Hope of Israel Ministries (Ecclesia of YEHOVAH):

The PAGAN Feast of Christmas!

Most of the "Christian" customs that now prevail in the world ARE NOT GENUINE CHRISTIAN CUSTOMS AT ALL, but are relics of old heathen ones that have been absorbed or tolerated by the Catholic Church and its offshoots. Christmas is a good case in point. If, then, the Messiah was not born on December 25 -- does the Bible indicate when he was  born? The biblical accounts point to the fall of the year as the most likely time of the Messiah's birth, based on the conception and birth of John the Baptist.

by HOIM Staff

One of the greatest shocks to people who actually take the time to research into the origins of their "Christian" faith is to find that the Messiah was NOT born on December 25! That being said -- what real evidence is there for this traditional date?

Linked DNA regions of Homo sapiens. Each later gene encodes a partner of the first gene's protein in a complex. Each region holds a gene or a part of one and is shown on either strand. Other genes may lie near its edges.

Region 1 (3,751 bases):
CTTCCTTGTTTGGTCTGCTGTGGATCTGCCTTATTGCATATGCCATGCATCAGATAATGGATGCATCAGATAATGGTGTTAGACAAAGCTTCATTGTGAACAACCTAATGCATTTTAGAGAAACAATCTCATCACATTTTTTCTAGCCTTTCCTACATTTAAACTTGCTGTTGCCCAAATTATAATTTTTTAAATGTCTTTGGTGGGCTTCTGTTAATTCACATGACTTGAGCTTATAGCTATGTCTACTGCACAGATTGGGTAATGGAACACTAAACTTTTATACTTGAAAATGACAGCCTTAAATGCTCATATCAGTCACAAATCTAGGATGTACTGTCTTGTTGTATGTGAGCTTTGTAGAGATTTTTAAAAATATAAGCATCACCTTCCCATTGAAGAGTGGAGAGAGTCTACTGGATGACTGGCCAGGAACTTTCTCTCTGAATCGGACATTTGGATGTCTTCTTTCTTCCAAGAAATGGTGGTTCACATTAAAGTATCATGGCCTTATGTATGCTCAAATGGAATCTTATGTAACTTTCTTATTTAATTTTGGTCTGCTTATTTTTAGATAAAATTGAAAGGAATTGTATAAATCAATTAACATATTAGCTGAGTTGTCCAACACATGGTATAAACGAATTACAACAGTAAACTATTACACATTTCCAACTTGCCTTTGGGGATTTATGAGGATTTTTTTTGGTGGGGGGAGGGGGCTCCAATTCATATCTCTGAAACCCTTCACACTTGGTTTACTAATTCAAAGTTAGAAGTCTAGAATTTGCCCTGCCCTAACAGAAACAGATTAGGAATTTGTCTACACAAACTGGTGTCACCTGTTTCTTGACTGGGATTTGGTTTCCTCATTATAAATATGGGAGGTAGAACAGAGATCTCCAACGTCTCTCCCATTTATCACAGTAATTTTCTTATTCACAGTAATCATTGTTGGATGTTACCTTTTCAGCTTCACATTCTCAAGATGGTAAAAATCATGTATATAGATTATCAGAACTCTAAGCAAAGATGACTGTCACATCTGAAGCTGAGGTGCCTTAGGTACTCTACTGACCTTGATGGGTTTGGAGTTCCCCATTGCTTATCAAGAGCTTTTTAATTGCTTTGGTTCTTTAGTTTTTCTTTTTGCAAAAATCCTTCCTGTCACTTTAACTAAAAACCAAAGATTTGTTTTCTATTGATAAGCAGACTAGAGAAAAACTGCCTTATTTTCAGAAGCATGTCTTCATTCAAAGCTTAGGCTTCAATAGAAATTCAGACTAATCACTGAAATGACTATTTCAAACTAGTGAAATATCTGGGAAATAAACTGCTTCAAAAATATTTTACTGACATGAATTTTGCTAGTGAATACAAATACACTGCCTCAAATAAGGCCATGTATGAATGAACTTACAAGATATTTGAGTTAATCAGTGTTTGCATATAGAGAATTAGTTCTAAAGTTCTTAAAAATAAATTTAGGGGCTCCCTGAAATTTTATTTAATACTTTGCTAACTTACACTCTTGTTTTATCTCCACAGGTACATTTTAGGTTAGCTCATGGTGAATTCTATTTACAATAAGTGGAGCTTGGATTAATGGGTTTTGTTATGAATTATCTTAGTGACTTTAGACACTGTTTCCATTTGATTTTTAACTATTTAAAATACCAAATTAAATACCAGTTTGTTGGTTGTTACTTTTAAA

The first reference we have to December 25 as the date of the Messiah's birth comes in a Roman city calendar for the year 354 A.D., at least 356 years after the original event being celebrated. This Chronographus Anni CCCLIIII (Chronograph of 354), as it later became entitled, was edited by Furius Dionysius Filocalus, who later became calligrapher to Pope Damascus (366-384 A.D.). Among other things the calendar contains a list of the burial places of martyrs, with the days on which they were remembered and on which festivals were held in their honor. This "depositio martyrum," as it is called, contains material from around 336 A.D. and makes the statement "VIII Kal. Ian. natus Christus in Betleem Iudeae," which means that the Messiah was born in Bethlehem of Judea on the eighth day before the Kalends of January -- in other words December 25.